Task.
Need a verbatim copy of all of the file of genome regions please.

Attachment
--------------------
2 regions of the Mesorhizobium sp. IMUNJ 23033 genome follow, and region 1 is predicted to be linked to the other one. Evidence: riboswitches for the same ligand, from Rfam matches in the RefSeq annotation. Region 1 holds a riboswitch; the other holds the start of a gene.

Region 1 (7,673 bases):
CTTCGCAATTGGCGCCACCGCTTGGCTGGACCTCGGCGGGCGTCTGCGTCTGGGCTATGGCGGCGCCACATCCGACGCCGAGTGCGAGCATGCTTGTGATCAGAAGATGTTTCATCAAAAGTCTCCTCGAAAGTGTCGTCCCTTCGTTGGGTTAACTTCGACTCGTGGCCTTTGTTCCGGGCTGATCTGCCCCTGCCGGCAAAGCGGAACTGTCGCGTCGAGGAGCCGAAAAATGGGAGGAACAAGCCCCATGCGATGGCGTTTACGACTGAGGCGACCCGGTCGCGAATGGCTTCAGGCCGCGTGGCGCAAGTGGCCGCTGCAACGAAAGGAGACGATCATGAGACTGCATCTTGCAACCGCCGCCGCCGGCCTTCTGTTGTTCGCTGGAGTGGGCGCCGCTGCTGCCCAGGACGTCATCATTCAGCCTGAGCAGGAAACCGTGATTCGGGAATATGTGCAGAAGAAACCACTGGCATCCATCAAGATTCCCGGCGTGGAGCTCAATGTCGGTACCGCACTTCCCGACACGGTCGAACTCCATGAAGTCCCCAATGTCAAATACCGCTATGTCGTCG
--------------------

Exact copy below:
2 regions of the Mesorhizobium sp. IMUNJ 23033 genome follow, and region 1 is predicted to be linked to the other one. Evidence: riboswitches for the same ligand, from Rfam matches in the RefSeq annotation. Region 1 holds a riboswitch; the other holds the start of a gene.

Region 1 (7,673 bases):
CTTCGCAATTGGCGCCACCGCTTGGCTGGACCTCGGCGGGCGTCTGCGTCTGGGCTATGGCGGCGCCACATCCGACGCCGAGTGCGAGCATGCTTGTGATCAGAAGATGTTTCATCAAAAGTCTCCTCGAAAGTGTCGTCCCTTCGTTGGGTTAACTTCGACTCGTGGCCTTTGTTCCGGGCTGATCTGCCCCTGCCGGCAAAGCGGAACTGTCGCGTCGAGGAGCCGAAAAATGGGAGGAACAAGCCCCATGCGATGGCGTTTACGACTGAGGCGACCCGGTCGCGAATGGCTTCAGGCCGCGTGGCGCAAGTGGCCGCTGCAACGAAAGGAGACGATCATGAGACTGCATCTTGCAACCGCCGCCGCCGGCCTTCTGTTGTTCGCTGGAGTGGGCGCCGCTGCTGCCCAGGACGTCATCATTCAGCCTGAGCAGGAAACCGTGATTCGGGAATATGTGCAGAAGAAACCACTGGCATCCATCAAGATTCCCGGCGTGGAGCTCAATGTCGGTACCGCACTTCCCGACACGGTCGAACTCCATGAAGTCCCCAATGTCAAATACCGCTATGTCGTCG